More On Okanagana rimosa
News Category: Cicada General Info
More On Okanagana rimosa
Well folks, I'm happy to report that the newly-found Okanagana rimosa specimen is still alive and well after 6 days of captivity. As a matter of fact, I have it enclosed in a mesh bag on an oak-tree branch in my yard. Like periodical cicadas, it would seem that Okanagana happily call in captivity.
Having the sun shining directly on the mesh bag seems to trigger the calling. Also they seem to like to call in the late afternoon around 5:00 or 6:00pm. Of course it does call during all times of the day but it just seems that the frequency of calls per hour seems to pick up around this time.
Conditions of course have to be optimum like there being sun around. If it is cloudy with threatening rain, they won't call. Click the thumbnail above and to the left to watch the movie. You can see that trying to find these in the wild may be difficult due to localizing where they are calling from.
Also below are some nice photos I took outside which may be a little bit clearer. I suspect that this O. rimosa may be only a few days from teneral due to the heavy pubescence which is similar to the pubescence I note on a T. canicularis specimen last year in July. Click on the thumbnails below for larger images.
New Link Partner - Welcome "Sing A Song For The Cicada"
That's right, welcome a new link partner Sing A Song For The Cicada. This site is brand spankin-new and basically is a blog about this guy's fascination with all things cicadas. Check his cicada site out.
So, What Was Happening At This time Last Year?
Well first I can tell you that during this time last year, I was having the time of my life because I wasn't working. That meant that I was able to devote all of my free time to hunting cicadas. This time last year, I discovered my first T. canicularis cicada nymph of the season, I brought it back home and took lots of photos of it. Click here for yourself and see what was going on.
Unfortunately now however, due to my 9 to 5 job and this year being a Periodical Cicada year (Brood XIII in the mid-west) I really haven't had much time to go out at night to hunt for nymphs. The problem is, I'm still digesting and trying to organize all the Brood XIII data that I collected for the first two weeks in June! Currently I am only about half-way through. And of course, there is that 8 to 10 hour part of the day which I have to devote to making money so I can continue to run this web site and pay bills.
Gah!! I wish I was independently wealthy!!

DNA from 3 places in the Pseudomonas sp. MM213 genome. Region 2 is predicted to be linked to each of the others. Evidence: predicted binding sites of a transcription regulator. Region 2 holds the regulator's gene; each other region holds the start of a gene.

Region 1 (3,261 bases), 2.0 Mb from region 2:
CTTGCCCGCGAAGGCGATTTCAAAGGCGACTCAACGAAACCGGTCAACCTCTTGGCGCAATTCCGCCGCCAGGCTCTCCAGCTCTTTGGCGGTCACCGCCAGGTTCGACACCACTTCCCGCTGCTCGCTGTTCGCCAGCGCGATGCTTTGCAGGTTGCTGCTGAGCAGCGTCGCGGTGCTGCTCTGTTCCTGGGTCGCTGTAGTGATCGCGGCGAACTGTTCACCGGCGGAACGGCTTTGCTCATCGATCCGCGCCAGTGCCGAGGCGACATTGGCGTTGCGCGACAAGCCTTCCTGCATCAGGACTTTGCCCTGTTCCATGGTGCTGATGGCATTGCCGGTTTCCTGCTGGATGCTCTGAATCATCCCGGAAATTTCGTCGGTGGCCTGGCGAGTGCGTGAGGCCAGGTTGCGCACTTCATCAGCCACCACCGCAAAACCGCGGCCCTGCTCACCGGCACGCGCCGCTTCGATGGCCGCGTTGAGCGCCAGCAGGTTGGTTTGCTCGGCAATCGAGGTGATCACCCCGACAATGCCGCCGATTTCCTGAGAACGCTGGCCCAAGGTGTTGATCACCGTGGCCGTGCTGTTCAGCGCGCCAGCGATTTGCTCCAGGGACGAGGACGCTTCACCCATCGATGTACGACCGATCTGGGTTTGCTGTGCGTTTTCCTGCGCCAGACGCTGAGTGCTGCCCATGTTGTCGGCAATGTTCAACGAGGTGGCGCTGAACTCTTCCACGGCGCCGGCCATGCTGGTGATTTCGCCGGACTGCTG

That just leaves a very narrow part of the day to actually sit down and write and do web site updates. Which only leaves the weekends now for cicada field study.
And THEN I finally found Okanagana rimosa!! So now I've been researching everything there is to know about them as well as trying to obtain more specimens. That's ok though because I am surveying different parts of Massachusetts which is very important for New England distribution mapping project.
Besides, I find the habitat for O. rimosa to be similar to that of Martha's Vineyard with the sandy soil and scrub oaks and pitch pine forests. Of course in a habitat like that I found T. auletes last year!!
This makes me wonder of the possibility of T. auletes being in the general area in Montague where I got O. rimosa. So this alone makes it worth spending all my time there. Who knows what the future will hold for this area of Massachusetts?
Lots of Reader Emails, Reader News, Reader Photos and Reader Questions.
Like last year, this year has seen no slow down of the number of people emailing in with cicada and cicada killer questions. Some of these emails are really thought-provoking. I apologize for not keeping this section of the site updated like I should and why now, there are three pages of reader-email with questions and observations about Cicadas.
The new Report Cicada and Cicada Killer Sightings online form so far has been very successful. Remember, if you want to report a Cicada or Cicada Killer sighting and you want to send a photo this form is perhaps the best way to go.
Unfortunately, if you want to send more than one photo, you will have to submit the online form more than once. I'm working on improving this but it takes time.
Update 3/11/11: Now you can send up to three large photos at once with the new and improved online form.
More Brood XIII Information Coming Soon!
As mentioned previously, I have so much information to post with regards to the Brood XIII away mission that I'm thinking of starting a whole separate section to the Massachusetts Cicadas web site devoted solely to Brood XIII. I still have tons of videos and photos and the whole nine yards. I would like to do something similar to what I did back in 2004 for the Brood X Magicicada emergence in the Mid-Atlantic.
I haven't even gotten to the part yet of where I made the local Illinois news and was interviewed by the Chicago Tribune AND I was on a Japanese television news story thanks to Cicadamania.com yessirree lots of stuff went down while I was in Illinois and I just need to have the time to organize and report it all.
Anyway, see what others say about me, this site and their observations about cicadas and cicada killers this year.
Well, that's it for now. I think for my next update, I'm going to switch back to compiling all my data for Brood XIII. John Cooley of Magicicada.org is allowing me to post a new Distribution Map for Brood XIII based on all the datapoints we collected. Of course he want's me to add all kinds of disclaimers, etc. so I'll have to wait for his final approval.